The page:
If you pull up next to me at a traffic light, you are going to see something a little unusual. It is going to appear as if I am talking to myself. I want you to know I am not really as crazy as I look. Please note, I didn’t say I wasn’t crazy just not that crazy.
So why am I talking to myself? You see, my primary learning style is auditory. That means I process information better if I hear it. So years ago I learned to work on my presentations in my car. I never write my speeches down; I simply work through sections out loud, testing phrases and pacing until I find something that sounds exactly right.
I often use this same technique as a foundation of my blogging strategy. Talking through my ideas helps me write better blog posts. I often write a paragraph and read it aloud. I edit the text based on the way it sounds. This is probably why I use so many extra commas. I hear the pauses and think a comma needs to be there so everyone else will hear it as well.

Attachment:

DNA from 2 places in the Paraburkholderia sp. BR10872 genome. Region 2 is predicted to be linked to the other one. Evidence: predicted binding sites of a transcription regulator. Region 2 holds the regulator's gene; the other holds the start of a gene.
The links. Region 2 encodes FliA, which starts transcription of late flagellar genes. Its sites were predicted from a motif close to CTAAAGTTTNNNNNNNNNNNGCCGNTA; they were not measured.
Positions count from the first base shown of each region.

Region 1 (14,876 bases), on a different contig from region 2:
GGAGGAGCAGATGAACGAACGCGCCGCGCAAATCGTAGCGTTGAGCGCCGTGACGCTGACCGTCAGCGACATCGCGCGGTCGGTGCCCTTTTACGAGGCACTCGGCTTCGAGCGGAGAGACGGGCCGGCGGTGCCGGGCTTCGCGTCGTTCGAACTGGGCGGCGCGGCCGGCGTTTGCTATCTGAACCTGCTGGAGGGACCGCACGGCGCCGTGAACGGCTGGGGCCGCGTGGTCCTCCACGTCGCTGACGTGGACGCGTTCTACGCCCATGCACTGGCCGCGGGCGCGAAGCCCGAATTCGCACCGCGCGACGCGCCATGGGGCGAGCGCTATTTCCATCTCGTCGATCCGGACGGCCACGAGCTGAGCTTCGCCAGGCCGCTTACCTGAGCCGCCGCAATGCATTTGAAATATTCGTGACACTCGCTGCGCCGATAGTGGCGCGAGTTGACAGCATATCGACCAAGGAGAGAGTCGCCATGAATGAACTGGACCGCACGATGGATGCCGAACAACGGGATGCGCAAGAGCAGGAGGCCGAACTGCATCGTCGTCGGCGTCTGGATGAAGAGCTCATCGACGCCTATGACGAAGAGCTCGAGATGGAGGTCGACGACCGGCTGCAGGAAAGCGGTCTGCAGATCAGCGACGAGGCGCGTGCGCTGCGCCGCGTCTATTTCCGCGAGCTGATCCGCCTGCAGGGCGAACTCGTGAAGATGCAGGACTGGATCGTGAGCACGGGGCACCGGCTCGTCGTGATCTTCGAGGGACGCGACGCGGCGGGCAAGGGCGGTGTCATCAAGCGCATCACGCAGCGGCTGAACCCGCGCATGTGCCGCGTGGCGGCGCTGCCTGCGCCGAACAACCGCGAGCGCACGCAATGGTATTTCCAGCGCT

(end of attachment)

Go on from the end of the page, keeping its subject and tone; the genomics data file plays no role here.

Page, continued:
About six months ago, I started recording random thoughts and ideas to use as blog post starters. It worked so well, I expanded the process and now you can often find me dictating entire posts into my iPhone as I am driving in my car, thus the crazy muttering at stoplights.
I often record the post two or three times. I listen to the recording and adjust the flow, just as other people write, edit and rewrite a post. Some people think into a keyboard; I think into a voice recorder.
There is still some editing required once I type the post, but embracing my natural work style has made blogging much easier and better. I really like many of the posts I have created in the last few months because they sound like me. They are more natural, more conversational and yet still informational.
This technique may not work for everyone, but if you are struggling with writing, get a voice recorder and try using it in car. Don’t worry that others think you are talking to yourself, because the process of recording then writing will help you talk to lots of people through your blog in the long run.